Smart Kids with Learning Disabilities Inc., the Westport-based nonprofit organization, celebrated the message that "The Sky's The Limit" for children with learning disabilities and ADHD at its 11th anniversary benefit in Norwalk May 13.

More than 200 guests attended the event at the Stepping Stones Museum for Children. The award ceremony in the Museum courtyard was hosted by Jonathan Mooney, the well-known LD activist, author and speaker.

Judi Bernstein of Tampa, Fla., formerly of Westport, was honored with the organization's first Community Service Volunteer Award. Bernstein was a founding member of Smart Kids with LD, served on its board of directors, wrote for the organization's print newsletter and chaired its first six benefit events from 2003 through 2008.

Stamford native Ryan Haggerty received the organization's Youth Achievement Award, a national award in recognition of a student's talent, determination and accomplishments. Haggerty, 17, who attended Villa Maria School in Stamford to address his severe language and reading disability, went on to Trinity Catholic High School before he was recruited by the U.S. National Developmental Hockey Team, moving to Ann Arbor, to train with the team. He has been a key player in the team's international gold medal-winning success both in 2010 and again in April, and will attend Renssalaer Polytechnic Institute next fall.

August Hunt of Paris, Texas, currently a sophomore at The Kildonan School in Amenia, N.Y., and Jacklyn Sullivan of Wantagh, N.Y., a junior at General MacArthur High School in Levittown, N.Y., won Special Recognition Awards. Hunt, who arrived at Kildonan as a ninth-grader with second-grade reading skills, has distinguished himself as a student ambassador, athlete and photographer, and spearheaded the founding of The Kildonan chapter of Project Eye-to-Eye, the innovative student mentoring program developed by Jonathan Mooney.

Jacklyn Sullivan, 16 and dyslexic, won the 2009 U.S. Soccer Foundation Passback National Volunteer of the Year Award, is a semi-finalist in this year's Young Epidemiology Scholars Competition, and will be the youngest-ever presenter of a research study at the 2011 American Psychological Association convention.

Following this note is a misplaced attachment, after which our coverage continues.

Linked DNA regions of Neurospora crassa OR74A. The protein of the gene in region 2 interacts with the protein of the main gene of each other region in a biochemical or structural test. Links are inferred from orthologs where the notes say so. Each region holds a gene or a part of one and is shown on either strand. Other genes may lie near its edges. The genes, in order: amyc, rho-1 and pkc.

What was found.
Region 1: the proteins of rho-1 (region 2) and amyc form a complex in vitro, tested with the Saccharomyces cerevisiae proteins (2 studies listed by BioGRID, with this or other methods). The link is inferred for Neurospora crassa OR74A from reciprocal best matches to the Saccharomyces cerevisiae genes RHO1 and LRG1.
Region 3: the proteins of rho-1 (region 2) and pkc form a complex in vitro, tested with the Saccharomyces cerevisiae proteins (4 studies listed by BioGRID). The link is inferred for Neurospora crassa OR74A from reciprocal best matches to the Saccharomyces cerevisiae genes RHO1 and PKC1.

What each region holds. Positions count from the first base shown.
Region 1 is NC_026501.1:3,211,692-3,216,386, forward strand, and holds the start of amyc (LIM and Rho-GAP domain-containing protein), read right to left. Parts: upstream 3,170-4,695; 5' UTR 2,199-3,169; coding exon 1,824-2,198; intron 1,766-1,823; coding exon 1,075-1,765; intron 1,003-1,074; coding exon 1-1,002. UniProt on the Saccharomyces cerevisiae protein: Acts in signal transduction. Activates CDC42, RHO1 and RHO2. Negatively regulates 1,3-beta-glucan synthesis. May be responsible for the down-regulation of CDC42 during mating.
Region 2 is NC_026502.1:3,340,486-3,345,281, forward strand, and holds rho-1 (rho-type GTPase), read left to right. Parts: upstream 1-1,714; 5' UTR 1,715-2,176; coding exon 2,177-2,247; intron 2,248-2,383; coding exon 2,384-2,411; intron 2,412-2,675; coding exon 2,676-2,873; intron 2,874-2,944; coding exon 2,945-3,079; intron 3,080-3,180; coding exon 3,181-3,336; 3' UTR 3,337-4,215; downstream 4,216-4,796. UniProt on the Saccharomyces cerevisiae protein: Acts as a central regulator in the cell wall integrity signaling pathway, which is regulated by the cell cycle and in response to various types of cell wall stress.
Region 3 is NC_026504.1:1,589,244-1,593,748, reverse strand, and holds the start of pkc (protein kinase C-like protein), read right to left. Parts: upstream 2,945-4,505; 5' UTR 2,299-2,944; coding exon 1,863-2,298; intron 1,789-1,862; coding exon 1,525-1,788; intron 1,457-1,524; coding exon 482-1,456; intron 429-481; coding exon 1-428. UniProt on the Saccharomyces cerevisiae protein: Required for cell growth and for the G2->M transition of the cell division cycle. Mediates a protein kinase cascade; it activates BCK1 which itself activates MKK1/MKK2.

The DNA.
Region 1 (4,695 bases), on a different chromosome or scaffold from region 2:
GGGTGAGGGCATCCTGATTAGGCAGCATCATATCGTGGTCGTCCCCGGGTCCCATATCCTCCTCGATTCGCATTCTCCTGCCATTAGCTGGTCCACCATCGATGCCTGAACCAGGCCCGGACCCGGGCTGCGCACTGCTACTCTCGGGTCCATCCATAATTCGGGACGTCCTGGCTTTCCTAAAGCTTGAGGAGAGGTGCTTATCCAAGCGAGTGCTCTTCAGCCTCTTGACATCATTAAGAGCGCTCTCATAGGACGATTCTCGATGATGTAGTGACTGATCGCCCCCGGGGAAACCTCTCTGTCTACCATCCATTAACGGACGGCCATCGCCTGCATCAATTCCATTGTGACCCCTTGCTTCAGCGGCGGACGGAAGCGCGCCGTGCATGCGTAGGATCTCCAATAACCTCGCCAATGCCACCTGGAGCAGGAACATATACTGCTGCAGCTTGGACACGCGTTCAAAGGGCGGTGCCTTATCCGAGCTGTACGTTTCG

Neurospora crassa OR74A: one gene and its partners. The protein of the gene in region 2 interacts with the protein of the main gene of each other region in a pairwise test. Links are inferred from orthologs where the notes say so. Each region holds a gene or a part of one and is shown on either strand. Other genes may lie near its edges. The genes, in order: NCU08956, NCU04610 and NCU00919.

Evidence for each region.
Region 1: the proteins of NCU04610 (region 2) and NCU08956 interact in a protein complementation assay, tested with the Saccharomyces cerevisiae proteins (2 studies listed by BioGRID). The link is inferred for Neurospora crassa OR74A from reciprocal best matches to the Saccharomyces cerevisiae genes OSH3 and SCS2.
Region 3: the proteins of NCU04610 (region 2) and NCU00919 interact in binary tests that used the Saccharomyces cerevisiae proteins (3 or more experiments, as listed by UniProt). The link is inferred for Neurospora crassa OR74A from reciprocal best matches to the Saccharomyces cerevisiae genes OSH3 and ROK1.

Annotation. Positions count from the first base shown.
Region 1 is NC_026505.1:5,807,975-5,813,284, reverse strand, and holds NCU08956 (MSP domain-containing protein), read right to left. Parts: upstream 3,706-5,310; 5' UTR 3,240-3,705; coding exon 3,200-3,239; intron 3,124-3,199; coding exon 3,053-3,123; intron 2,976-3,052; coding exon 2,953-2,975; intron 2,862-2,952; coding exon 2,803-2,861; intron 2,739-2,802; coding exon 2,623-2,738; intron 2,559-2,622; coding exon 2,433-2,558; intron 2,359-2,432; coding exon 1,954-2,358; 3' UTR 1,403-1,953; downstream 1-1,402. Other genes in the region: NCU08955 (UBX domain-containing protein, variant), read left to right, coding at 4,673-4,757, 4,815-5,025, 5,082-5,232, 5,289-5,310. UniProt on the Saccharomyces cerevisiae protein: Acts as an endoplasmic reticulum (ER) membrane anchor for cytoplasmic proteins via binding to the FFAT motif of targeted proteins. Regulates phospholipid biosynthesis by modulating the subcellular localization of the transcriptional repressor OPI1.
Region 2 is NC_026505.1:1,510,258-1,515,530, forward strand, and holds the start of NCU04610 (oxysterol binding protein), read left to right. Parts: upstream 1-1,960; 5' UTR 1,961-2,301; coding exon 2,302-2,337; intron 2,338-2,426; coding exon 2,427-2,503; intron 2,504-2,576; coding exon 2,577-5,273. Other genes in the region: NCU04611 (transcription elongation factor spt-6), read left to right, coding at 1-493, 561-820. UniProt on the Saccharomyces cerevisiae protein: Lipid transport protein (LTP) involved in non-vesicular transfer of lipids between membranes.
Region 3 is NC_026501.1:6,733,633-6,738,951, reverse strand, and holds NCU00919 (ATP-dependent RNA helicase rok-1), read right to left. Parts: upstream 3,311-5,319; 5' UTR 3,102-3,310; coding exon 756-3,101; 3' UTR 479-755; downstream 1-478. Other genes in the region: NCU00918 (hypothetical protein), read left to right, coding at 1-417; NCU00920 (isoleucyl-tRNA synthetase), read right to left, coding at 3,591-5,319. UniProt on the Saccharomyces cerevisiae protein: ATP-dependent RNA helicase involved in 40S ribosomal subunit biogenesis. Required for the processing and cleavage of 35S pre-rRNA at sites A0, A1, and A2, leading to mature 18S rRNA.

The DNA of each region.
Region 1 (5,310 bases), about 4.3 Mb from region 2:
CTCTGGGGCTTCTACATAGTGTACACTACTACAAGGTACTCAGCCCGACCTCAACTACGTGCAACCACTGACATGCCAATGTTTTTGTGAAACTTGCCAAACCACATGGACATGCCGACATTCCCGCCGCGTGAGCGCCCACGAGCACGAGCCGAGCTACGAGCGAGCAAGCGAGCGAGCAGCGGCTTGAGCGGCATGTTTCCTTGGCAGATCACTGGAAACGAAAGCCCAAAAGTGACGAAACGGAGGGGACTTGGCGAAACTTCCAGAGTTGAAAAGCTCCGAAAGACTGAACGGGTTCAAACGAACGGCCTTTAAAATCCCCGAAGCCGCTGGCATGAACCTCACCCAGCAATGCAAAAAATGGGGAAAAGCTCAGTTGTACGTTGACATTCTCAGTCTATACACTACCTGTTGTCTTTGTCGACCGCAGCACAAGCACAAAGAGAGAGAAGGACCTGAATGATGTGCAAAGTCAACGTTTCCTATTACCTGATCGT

"The Sky's The Limit" benefit was emceed by Mooney, the acclaimed learning disabilities author and lecturer. His award-winning book, "Learning Outside the Lines," was published at the time he graduated magna cum laude from Brown University in 2000, earning a Truman Fellowship -- after finally learning to read at the age of 12. While still at Brown, he founded Project Eye-to-Eye, an innovative mentoring program for students with LD and ADHD. After publishing his second book, The Short Bus in 2007, he was the recipient of the Smart Kids with LD Community Service Award in 2008.

"I was taught to think that I'm stupid and I'm lazy," he told the audience. "I was sent to the principal's office or put out in the hallway every day: I was on a first-name basis with Shirley, the school secretary, and the janitor. I say that these kids aren't suffering from `dys-lexia' or any other `dis-ability.' These kids are struggling with what I call `dys-teachia'. You have to stop fixing and start accommodating and empowering kids who think differently." He described Smart Kids with Learning Disabilities as the most innovative program for parents in the country, through its emphasis on these children's strengths and abilities.

Accepting the Smart Kids with LD Community Service Volunteer Award, Judi Bernstein spoke about the pain of growing up in Connecticut with learning disabilities, being told that she would be lucky to find work as a grocery clerk, a generation before Mooney was told he would be fortunate to flip burgers for a living.

She described the tremendous satisfaction of raising her son, Alec, to have confidence in himself despite his learning disabilities and the joy of communicating this message to other parents through her work with Smart Kids with Learning Disabilities. She continues to be passionately dedicated to Smart Kids' mission, empowering parents to help their children with LD and ADHD succeed.

Among the guests at the event were the heads of six leading schools for students with learning disabilities: Marjorie Castro of Eagle Hill, Greenwich; Benjamin Powers of The Kildonan School, Amenia, N.Y.; John Russell of Windward School, White Plains, N.Y.; Robert Siebert of Churchill School, New York, N.Y.; Sister Carol Ann of Villa Maria School, Stamford; and Beth Sugerman of Winston Preparatory School, Norwalk.

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